[SciPy-dev] [SciPy-user] scipy.linalg.eig() returns transposed eigenvector matrix

Pearu Peterson pearu at scipy.org
Tue Nov 15 00:41:14 CST 2005

On Tue, 15 Nov 2005, Robert Dick wrote:

> Fernando Perez wrote:
>> Travis Oliphant wrote:
>>> Pearu Peterson wrote:
>>>> This is a matter of definition. scipy.linalg.eig and
>>>> scipy.basic.linalg.eig return correct results according to their
>>>> documentation. Just scipy.linalg.eig assumes that eigenvectors are
>>>> returned column-wise, i.e.
>>> Thanks for the clarification, Pearu.  I'm glad things are actually
>>> working as advertised.
>> If I may suggest, I think these two should be unified, though.  It will be
>> seriously disconcerting for new users to find that
>> If the two are to be unified, I think scipy.basic should change.  But,
>> that leads to a problem because of compatibility with Numeric.
>> So, what to do?
>> We could change scipy.basic.linalg.eig  and keep
>> scipy.basic.linalg.eigenvectors as the old Numeric behavior.
> If you need to decide which one to change, identify the common case.  Is it
> more common to access all dimensions of one eigenvector or access one
> dimension of many eigenvectors?  The common case should be the easiest to
> express, i.e., if one wants the first eigenvector, should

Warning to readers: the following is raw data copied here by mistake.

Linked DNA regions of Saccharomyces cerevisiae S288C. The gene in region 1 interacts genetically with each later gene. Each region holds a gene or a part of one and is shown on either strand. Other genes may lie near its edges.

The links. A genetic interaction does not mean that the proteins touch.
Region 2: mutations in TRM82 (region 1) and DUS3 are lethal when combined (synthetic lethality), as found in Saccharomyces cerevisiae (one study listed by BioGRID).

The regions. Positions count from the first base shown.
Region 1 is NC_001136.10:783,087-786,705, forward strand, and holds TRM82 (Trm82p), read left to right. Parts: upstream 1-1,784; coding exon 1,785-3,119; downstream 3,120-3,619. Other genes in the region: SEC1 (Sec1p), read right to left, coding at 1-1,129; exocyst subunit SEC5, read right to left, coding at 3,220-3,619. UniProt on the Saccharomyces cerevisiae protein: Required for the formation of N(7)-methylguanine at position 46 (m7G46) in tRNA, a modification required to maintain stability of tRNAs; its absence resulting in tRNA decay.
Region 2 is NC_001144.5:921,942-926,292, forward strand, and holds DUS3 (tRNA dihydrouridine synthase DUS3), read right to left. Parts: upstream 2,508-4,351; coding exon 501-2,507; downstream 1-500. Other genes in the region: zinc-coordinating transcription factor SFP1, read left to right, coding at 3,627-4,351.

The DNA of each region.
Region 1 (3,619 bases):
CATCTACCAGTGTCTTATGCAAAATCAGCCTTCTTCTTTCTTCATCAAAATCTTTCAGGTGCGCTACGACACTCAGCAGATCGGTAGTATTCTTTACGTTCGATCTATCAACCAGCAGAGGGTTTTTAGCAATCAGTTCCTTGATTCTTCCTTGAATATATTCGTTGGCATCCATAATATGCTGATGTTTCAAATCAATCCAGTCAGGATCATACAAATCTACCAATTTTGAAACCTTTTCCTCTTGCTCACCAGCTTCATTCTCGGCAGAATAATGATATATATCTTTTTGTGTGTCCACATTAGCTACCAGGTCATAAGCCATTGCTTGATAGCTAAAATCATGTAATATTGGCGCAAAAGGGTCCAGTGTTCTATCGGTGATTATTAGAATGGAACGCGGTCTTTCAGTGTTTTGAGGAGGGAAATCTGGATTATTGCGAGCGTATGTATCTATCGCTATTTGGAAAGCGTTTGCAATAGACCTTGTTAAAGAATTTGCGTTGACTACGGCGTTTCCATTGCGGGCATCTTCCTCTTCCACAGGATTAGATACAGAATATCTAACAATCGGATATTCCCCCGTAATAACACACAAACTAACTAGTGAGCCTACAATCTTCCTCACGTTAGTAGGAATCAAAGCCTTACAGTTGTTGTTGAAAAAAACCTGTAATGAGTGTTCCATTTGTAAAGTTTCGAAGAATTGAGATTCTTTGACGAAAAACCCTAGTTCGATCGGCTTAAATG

>  la.eig(m)[1][0]
> or
>  la.eig(m)[1][:, 0]
> be used?

I am not convinced that getting eigenvectors one-by-one is the most common 
case of la.eig usage. Sometimes one needs to operate with the whole matrix 
of eigenvectors and then the mathematically "correct" representation of 
the eigenmatrix would be more convinient.

> The first convention (Numeric-style) maintains compatibility with Numeric and
> conforms with the documentation in "Guide to SciPy: Core System":
>  The second element of the return tuple contains the eigenvectors in the
>  rows (x[i] is the ith eigenvector).
> The second convention (current scipy.eig) is more MATLAB-like.

Documentation can always be fixed. Numeric compatibility is the biggest 
problem now. I have had long time in my mind the following idea:
Introduce, say, scipy.Numeric package that is fully compatible with 
Numeric and having array with typecode, etc methods and 
completely Numeric behaviour such that the replacement 
Numeric->scipy.Numeric would be the only change that one needs to apply to 
Numeric-based codes. Or even simpler, install scipy.Numeric as standalone 
Numeric. But introducing scipy.Numeric may require lots of work and I am 
not sure that the effort is worth it.


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